Dr. Sears' book on raising children encourages parents to try not make too big a big deal about their child's poop. One helpful suggestion that stuck with me was to be conscience of one's facial expression while cleaning the poop, because the child is usually looking right at the parent. We should have a positive (even happy) expression so that they don't get the impression that their poop is a bad stinky thing. Hope this helps. anon


If your child isn't comfortable using a step stool to climb on the toilet (use a plastic ring that fits over the opening so he can sit without you having to hold him up), you can insert a piece of doubled-over tiolet paper into the potty and then add a little water to the potty after he uses it if it a "poop only". Most of the poop will end up on the paper and slide right out. River
Hi, What I did was keep a bottle of a liquid cleanser with bleach (I use Soft Scrub with Bleach) next to the bathroom sink. I emptied what I could into the toilet bowl, using toilet paper to get most of the ''big stuff'' if it didn't go right in. Note: don't put baby wipes down the toilet; they can clog your pipes.

Then I washed the potty bowl in the sink, with the Soft Scrub, and followed up by washing the sink with the Soft Scrub too. I did it so often it didn't seem like a big deal, and I felt like it was sanitary when I was done. I gradually encouraged my daughter to switch to the soft vinyl potty seat on the adult toilet (which is more comfortable for her, but was a little intimidating at first), which she did quickly, after 3 weeks or so...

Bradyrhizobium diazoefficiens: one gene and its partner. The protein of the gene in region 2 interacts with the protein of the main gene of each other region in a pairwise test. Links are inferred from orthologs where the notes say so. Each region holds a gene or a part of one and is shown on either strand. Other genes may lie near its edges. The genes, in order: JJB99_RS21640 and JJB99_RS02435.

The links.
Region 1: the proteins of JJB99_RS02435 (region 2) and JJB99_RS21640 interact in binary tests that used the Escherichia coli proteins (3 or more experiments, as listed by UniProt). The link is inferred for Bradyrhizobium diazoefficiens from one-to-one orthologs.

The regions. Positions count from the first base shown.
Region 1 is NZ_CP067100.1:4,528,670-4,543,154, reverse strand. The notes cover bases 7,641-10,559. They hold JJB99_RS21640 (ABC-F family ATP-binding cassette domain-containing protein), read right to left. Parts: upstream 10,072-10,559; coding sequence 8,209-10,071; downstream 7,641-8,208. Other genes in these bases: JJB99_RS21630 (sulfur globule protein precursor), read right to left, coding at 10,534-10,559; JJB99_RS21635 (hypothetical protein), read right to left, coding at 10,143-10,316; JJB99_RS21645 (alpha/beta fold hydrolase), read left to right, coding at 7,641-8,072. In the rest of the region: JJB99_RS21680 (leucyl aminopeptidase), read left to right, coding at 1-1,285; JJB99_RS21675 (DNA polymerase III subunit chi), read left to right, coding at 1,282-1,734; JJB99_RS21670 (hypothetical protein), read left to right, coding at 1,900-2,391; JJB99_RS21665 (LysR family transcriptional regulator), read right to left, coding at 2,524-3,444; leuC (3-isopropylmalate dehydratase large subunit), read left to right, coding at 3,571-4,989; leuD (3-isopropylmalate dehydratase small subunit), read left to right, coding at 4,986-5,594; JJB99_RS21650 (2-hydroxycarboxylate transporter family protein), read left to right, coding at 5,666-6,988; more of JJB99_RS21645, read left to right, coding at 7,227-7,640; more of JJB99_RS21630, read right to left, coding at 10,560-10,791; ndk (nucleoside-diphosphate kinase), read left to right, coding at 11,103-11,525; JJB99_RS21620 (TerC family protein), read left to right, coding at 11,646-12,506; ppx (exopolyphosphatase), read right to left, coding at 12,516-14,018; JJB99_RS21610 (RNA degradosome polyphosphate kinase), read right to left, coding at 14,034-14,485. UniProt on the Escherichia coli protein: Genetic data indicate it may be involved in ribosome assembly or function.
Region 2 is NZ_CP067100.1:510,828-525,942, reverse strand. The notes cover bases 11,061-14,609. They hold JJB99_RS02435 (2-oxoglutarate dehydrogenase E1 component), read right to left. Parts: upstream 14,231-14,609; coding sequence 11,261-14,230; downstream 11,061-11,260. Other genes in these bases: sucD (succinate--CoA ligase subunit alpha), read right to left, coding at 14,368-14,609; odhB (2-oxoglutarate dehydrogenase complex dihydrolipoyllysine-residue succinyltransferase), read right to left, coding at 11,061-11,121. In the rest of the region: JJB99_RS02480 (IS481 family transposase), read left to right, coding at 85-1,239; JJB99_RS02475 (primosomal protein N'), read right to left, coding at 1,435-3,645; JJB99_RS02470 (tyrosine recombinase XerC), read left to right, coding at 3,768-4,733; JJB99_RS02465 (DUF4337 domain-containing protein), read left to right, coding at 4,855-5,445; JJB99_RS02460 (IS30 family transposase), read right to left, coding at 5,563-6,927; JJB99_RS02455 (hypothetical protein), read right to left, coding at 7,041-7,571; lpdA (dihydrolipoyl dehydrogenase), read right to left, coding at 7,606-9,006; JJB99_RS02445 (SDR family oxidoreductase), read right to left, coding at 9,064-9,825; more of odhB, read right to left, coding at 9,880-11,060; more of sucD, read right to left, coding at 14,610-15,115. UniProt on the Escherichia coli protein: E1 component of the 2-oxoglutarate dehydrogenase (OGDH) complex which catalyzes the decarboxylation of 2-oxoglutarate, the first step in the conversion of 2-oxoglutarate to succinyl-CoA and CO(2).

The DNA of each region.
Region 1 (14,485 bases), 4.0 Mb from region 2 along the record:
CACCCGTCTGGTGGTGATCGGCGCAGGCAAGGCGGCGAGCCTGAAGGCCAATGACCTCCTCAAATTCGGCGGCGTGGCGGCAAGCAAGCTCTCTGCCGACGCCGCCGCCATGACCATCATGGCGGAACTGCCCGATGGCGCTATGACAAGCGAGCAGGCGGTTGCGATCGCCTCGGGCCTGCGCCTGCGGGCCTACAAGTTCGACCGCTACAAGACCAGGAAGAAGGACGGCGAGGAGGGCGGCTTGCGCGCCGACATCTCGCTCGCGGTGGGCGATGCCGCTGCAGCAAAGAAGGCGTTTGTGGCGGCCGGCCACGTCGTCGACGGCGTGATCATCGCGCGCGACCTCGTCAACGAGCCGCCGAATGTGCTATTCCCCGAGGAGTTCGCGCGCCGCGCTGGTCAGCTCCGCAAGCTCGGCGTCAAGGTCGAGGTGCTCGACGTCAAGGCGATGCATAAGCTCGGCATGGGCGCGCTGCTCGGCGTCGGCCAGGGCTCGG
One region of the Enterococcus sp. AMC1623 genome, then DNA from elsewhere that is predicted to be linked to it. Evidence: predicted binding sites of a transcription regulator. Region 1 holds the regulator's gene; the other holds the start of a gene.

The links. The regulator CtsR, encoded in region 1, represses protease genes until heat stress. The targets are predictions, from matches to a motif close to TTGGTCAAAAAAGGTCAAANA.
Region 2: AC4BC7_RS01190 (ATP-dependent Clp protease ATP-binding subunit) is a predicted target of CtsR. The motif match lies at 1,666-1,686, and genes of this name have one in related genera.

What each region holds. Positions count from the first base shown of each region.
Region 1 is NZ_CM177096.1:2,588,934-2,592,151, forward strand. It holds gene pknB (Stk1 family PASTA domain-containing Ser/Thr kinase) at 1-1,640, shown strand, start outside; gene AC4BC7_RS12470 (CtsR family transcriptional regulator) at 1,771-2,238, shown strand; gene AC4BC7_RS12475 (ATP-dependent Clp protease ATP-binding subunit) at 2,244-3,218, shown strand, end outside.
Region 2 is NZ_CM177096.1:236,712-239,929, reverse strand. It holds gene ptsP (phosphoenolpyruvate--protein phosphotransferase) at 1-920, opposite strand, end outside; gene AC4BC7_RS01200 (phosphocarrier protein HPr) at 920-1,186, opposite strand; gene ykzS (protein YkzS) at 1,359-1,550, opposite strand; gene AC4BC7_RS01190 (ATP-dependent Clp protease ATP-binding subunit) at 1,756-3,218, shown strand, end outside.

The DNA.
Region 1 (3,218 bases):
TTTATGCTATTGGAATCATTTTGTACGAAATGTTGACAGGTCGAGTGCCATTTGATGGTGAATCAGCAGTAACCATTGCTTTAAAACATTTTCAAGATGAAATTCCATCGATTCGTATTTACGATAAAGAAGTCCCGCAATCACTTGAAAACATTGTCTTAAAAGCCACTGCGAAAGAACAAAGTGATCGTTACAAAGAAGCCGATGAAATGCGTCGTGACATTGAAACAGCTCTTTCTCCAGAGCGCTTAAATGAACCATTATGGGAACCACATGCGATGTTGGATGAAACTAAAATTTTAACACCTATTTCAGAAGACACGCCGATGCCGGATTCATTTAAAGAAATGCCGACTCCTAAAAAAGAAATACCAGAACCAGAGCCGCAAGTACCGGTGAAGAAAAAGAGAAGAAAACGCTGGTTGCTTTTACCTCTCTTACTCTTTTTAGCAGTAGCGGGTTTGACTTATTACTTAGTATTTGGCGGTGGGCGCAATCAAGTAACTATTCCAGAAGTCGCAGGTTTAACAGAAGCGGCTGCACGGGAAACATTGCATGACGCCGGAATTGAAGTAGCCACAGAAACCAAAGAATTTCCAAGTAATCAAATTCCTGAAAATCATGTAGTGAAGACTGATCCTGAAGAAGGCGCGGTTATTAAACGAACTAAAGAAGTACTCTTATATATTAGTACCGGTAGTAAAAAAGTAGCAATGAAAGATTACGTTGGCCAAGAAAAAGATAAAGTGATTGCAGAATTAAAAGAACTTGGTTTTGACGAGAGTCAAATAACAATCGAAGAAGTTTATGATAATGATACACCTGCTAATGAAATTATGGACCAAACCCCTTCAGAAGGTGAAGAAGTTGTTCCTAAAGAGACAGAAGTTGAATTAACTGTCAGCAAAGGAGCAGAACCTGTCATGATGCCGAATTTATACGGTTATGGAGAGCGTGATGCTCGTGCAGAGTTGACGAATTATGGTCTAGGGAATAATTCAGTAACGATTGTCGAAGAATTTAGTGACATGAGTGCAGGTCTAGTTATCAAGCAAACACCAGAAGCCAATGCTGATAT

About the splash factor, just keep the bucket low while you're ''making your deposit''; the only time I had a spash problem was when my daughter wanted to help, and swooped the bucket up high & tipped it before I could stop her...ugh. Good luck!
Another Clean-Freak Parent


Where to buy a good potty seat

Oct 2004

Looking for recommendations where (online or offline) to inexpensively buy 1. a simple one-piece potty chair 2. a travel potty (those rings on legs you can put over a regular container with lid) 3. a simple padded toilet seat (ring with handles that sits on top of adult toilets)

We currently have a $5 European-bought one-piece at home, but might need additional ones for daycare and on the road.

Online places I found mostly carry fancy music/cartoon/multi- piece thingies over $20, or the simpler ones around $10+S&H.

Would love to hear which items you recommend, which stores - and maybe you even have a used but clean one to pass on?